The Gulf Stream that helps to keep Britain from freezing over in winter is slowing down faster now than at any time in the past millennium according to a study suggesting that major changes are taking place to the ocean currents of the North Atlantic.
Scientists believe that the huge volumes of freshwater flowing into the North Atlantic from the rapidly melting ice cap of Greenland have slowed down the ocean “engine” that drives the Gulf Stream from the Caribbean towards north-west Europe, bringing heat equivalent to the output of a million power stations.
However, the researchers believe that Britain is still likely to become warmer due to climate change providing the Gulf Stream does not come to a complete halt – although they remain unsure how likely this is.
Calculations suggest that over the 20th century the North Atlantic meridional overturning circulation – the northward flow of warm surface water and the southward flow of deep, cold water – has slowed by between 15 and 20 per cent, said Professor Stefan Rahmstorf of the Potsdam Institute for Climate Impact Research in Germany.
There is more than a 99 per cent probability that this slowdown is unique over the period we looked at since 900 AD. We conclude that the slowdown many have described is in fact already underway and it is outside of any natural variation,” Professor Rahmstorf said.The scientists calculated that some 8,000 cubic kilometres of freshwater has flowed from Greenland into the Atlantic between 1900 and 1970, and this rose significantly to 13,000 cubic kilometres between 1970 and 2000.
Freshwater is lighter than salty water which means that it tends to float on the surface of the ocean and in doing so disturbs the normal sinking of dense, cold saltwater to the ocean floor, which is the main driver of the Atlantic circulation.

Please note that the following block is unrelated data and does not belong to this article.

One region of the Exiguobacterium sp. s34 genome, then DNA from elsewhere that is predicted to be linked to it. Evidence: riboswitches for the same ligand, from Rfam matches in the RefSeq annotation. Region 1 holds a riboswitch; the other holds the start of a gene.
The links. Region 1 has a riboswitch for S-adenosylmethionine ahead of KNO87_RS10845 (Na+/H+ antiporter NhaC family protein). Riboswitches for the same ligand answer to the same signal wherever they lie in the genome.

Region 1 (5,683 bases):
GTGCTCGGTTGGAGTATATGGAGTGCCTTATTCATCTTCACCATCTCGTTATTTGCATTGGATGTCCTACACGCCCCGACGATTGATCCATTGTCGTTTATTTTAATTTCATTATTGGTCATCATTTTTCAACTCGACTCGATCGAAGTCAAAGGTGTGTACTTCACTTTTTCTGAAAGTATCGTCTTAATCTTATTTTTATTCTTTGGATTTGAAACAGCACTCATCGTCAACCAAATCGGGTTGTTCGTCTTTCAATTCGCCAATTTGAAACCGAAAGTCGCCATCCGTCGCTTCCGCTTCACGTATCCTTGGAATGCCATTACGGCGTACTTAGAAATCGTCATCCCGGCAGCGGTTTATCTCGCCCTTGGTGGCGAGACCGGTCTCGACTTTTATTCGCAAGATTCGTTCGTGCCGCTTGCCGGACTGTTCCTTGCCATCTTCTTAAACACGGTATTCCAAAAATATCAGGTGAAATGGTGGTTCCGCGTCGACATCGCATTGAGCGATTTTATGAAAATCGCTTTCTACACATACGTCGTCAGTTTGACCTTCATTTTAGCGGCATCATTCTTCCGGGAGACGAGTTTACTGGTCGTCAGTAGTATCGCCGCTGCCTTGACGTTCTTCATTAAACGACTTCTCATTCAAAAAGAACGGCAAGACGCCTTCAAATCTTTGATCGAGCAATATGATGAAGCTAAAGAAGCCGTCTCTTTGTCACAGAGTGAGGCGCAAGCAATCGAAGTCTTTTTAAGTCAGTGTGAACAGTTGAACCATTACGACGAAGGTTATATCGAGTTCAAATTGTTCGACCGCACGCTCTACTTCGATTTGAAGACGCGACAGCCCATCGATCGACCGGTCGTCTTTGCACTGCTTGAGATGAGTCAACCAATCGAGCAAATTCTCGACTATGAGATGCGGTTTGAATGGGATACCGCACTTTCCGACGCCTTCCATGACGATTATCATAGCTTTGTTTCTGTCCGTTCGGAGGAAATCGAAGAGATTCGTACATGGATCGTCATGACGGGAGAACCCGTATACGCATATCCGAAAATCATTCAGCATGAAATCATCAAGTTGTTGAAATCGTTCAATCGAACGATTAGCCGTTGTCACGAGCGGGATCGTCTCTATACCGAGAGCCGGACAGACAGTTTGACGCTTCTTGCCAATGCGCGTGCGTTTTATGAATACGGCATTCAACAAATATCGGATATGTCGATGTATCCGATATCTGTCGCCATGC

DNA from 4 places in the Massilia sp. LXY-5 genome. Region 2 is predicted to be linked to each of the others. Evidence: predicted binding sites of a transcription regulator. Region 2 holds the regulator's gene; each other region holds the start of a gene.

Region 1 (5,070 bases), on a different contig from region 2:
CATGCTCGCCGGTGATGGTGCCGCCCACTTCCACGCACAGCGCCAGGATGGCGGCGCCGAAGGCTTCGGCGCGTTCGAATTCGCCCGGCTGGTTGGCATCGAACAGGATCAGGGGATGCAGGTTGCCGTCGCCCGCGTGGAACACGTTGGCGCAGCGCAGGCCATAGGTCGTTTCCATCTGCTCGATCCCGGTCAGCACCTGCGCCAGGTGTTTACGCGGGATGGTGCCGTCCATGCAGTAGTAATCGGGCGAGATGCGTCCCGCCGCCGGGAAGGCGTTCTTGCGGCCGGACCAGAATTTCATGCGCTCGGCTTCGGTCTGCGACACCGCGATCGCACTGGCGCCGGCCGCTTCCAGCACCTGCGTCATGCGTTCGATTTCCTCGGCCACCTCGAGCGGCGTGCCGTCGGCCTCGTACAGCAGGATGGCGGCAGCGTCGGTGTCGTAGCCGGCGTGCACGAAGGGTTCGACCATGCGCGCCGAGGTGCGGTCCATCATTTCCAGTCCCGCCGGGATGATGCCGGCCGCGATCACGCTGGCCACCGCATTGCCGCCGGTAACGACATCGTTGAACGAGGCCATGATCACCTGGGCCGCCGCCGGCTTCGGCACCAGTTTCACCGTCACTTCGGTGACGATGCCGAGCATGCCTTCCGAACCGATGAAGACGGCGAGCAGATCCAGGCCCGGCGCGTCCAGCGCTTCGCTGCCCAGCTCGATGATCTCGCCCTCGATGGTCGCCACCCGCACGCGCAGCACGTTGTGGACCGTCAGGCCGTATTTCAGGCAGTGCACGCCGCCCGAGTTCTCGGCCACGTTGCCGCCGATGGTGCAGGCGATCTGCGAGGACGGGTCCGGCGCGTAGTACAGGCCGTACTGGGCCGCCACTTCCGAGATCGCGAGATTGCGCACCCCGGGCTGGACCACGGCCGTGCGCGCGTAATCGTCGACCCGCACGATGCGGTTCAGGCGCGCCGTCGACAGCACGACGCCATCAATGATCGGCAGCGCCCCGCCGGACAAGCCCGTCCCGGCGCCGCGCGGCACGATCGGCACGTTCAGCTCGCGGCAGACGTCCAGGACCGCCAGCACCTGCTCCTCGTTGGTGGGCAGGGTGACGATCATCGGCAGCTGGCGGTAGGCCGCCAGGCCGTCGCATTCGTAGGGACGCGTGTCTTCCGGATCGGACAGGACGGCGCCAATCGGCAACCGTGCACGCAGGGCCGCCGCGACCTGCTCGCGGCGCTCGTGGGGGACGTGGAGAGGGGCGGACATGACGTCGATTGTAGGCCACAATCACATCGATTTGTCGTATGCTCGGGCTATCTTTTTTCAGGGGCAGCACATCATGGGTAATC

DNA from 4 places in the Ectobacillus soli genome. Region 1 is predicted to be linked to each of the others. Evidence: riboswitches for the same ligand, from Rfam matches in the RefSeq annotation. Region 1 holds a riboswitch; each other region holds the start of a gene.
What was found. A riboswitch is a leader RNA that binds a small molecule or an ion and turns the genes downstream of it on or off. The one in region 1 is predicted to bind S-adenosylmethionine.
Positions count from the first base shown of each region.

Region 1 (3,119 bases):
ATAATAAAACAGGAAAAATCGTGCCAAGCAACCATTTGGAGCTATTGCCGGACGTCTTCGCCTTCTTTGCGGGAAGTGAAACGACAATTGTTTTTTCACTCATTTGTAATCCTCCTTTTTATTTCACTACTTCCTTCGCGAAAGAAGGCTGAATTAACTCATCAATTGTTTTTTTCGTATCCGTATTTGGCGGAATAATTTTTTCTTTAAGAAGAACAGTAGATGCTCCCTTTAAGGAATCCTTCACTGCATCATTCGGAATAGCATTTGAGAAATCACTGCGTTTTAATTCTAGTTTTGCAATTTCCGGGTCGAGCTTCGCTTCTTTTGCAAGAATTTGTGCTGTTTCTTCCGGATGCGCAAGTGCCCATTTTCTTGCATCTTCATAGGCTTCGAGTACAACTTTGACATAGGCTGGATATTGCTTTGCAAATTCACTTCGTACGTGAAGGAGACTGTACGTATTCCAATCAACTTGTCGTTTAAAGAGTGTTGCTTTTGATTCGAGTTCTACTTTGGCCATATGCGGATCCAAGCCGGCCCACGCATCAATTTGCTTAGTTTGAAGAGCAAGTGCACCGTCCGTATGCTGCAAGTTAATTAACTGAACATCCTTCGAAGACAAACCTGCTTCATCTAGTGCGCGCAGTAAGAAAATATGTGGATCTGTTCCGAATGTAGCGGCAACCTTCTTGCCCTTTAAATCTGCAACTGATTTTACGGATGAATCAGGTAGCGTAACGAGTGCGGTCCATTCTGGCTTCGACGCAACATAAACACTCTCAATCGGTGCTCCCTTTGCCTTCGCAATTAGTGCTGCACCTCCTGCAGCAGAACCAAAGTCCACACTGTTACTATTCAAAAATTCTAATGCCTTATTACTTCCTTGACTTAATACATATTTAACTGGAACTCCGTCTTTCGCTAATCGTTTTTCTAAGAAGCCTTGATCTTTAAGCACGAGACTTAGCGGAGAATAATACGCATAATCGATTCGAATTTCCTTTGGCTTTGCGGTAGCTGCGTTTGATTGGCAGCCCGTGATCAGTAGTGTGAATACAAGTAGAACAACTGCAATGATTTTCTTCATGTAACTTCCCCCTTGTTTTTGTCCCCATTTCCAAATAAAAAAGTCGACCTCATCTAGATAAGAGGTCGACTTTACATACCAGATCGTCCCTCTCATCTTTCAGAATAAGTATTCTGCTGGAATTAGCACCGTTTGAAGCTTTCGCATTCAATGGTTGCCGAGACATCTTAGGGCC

In a study published in the journal Nature Climate Change, Professor Rahmstorf and colleagues point out that maps of global surface temperatures have consistently indicated an overall warming trend around the world, except for the region of the North Atlantic south of Greenland.
“It is conspicuous that one specific area of the North Atlantic has been cooling in the past hundred years while the rest of the world heats up,” said Professor Rahmstorf, who added that previous research had indicated that a slowdown in ocean currents may be the explanation.
“Now we have detected strong evidence that the global conveyor has indeed been weakening in the past hundred years, particularly since 1970,” he said.
The study used proxy measurements of the Atlantic currents, using ice cores, tree rings, coral growth and ocean and lake sediments, to estimate regional temperature variations and so assess how the Gulf Stream has changed over the past 1,000 years.
Jason Box of the Geological Survey of Denmark and Greenland, who helped to calculate the amount of freshwater flowing into the Atlantic from melting ice caps, said that the slowdown can be linked to man-made climate change.
“Now freshwater coming off the Greenland ice sheet is likely disturbing the circulation. So the human-caused mass loss of the Greenland ice sheet appears to be slowing down the Atlantic overturning, and this effect might increase if temperatures are allowed to rise further,” Dr Box said.
Michael Mann of Pennsylvania State University said: “Common climate models are underestimating the change we’re facing, wither because the Atlantic overturning is too stable in the models or because they don’t properly account for Greenland ice melt, or both.”